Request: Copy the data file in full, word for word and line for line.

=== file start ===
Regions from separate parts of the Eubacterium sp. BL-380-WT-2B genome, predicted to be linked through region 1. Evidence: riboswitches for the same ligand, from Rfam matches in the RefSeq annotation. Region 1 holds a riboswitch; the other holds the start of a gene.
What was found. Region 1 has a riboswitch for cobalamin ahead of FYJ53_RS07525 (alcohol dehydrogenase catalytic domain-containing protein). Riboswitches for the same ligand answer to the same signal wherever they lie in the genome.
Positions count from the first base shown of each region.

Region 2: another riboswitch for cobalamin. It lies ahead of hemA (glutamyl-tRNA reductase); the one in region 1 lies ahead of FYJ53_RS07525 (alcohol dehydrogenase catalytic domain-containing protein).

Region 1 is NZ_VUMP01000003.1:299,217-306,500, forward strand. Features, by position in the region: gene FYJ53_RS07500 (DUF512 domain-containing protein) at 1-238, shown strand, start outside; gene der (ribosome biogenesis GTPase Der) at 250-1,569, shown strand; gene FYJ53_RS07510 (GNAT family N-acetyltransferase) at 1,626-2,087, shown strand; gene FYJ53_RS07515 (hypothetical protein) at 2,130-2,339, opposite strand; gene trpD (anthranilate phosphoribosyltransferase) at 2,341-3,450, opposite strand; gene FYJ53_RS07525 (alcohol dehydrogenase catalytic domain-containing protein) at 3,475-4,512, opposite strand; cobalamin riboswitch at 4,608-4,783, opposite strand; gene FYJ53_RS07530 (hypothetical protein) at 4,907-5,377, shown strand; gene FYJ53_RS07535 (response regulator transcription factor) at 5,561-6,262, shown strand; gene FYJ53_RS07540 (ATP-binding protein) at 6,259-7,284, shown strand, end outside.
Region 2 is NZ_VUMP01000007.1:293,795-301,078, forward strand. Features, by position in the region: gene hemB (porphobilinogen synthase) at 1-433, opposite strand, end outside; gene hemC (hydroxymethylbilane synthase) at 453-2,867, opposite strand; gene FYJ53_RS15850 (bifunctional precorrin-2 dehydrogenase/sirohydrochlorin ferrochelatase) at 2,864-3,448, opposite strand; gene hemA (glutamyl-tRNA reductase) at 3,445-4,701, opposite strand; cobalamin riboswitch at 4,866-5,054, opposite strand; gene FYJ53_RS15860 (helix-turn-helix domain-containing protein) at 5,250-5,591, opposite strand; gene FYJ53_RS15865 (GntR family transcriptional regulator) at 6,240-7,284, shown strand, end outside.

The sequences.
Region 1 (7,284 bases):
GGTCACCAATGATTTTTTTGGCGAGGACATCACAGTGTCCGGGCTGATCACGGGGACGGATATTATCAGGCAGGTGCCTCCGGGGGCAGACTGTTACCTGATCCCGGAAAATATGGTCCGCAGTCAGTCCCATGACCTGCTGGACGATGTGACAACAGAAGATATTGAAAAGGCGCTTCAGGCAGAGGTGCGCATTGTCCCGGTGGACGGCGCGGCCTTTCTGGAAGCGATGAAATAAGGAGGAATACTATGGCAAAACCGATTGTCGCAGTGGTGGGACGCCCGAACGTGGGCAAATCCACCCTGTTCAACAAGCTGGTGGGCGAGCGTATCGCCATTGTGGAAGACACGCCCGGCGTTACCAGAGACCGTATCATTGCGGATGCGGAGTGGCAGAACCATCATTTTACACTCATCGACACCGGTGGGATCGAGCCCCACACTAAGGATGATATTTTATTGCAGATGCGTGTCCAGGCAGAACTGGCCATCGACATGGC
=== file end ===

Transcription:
Regions from separate parts of the Eubacterium sp. BL-380-WT-2B genome, predicted to be linked through region 1. Evidence: riboswitches for the same ligand, from Rfam matches in the RefSeq annotation. Region 1 holds a riboswitch; the other holds the start of a gene.
What was found. Region 1 has a riboswitch for cobalamin ahead of FYJ53_RS07525 (alcohol dehydrogenase catalytic domain-containing protein). Riboswitches for the same ligand answer to the same signal wherever they lie in the genome.
Positions count from the first base shown of each region.

Region 2: another riboswitch for cobalamin. It lies ahead of hemA (glutamyl-tRNA reductase); the one in region 1 lies ahead of FYJ53_RS07525 (alcohol dehydrogenase catalytic domain-containing protein).

Region 1 is NZ_VUMP01000003.1:299,217-306,500, forward strand. Features, by position in the region: gene FYJ53_RS07500 (DUF512 domain-containing protein) at 1-238, shown strand, start outside; gene der (ribosome biogenesis GTPase Der) at 250-1,569, shown strand; gene FYJ53_RS07510 (GNAT family N-acetyltransferase) at 1,626-2,087, shown strand; gene FYJ53_RS07515 (hypothetical protein) at 2,130-2,339, opposite strand; gene trpD (anthranilate phosphoribosyltransferase) at 2,341-3,450, opposite strand; gene FYJ53_RS07525 (alcohol dehydrogenase catalytic domain-containing protein) at 3,475-4,512, opposite strand; cobalamin riboswitch at 4,608-4,783, opposite strand; gene FYJ53_RS07530 (hypothetical protein) at 4,907-5,377, shown strand; gene FYJ53_RS07535 (response regulator transcription factor) at 5,561-6,262, shown strand; gene FYJ53_RS07540 (ATP-binding protein) at 6,259-7,284, shown strand, end outside.
Region 2 is NZ_VUMP01000007.1:293,795-301,078, forward strand. Features, by position in the region: gene hemB (porphobilinogen synthase) at 1-433, opposite strand, end outside; gene hemC (hydroxymethylbilane synthase) at 453-2,867, opposite strand; gene FYJ53_RS15850 (bifunctional precorrin-2 dehydrogenase/sirohydrochlorin ferrochelatase) at 2,864-3,448, opposite strand; gene hemA (glutamyl-tRNA reductase) at 3,445-4,701, opposite strand; cobalamin riboswitch at 4,866-5,054, opposite strand; gene FYJ53_RS15860 (helix-turn-helix domain-containing protein) at 5,250-5,591, opposite strand; gene FYJ53_RS15865 (GntR family transcriptional regulator) at 6,240-7,284, shown strand, end outside.

The sequences.
Region 1 (7,284 bases):
GGTCACCAATGATTTTTTTGGCGAGGACATCACAGTGTCCGGGCTGATCACGGGGACGGATATTATCAGGCAGGTGCCTCCGGGGGCAGACTGTTACCTGATCCCGGAAAATATGGTCCGCAGTCAGTCCCATGACCTGCTGGACGATGTGACAACAGAAGATATTGAAAAGGCGCTTCAGGCAGAGGTGCGCATTGTCCCGGTGGACGGCGCGGCCTTTCTGGAAGCGATGAAATAAGGAGGAATACTATGGCAAAACCGATTGTCGCAGTGGTGGGACGCCCGAACGTGGGCAAATCCACCCTGTTCAACAAGCTGGTGGGCGAGCGTATCGCCATTGTGGAAGACACGCCCGGCGTTACCAGAGACCGTATCATTGCGGATGCGGAGTGGCAGAACCATCATTTTACACTCATCGACACCGGTGGGATCGAGCCCCACACTAAGGATGATATTTTATTGCAGATGCGTGTCCAGGCAGAACTGGCCATCGACATGGC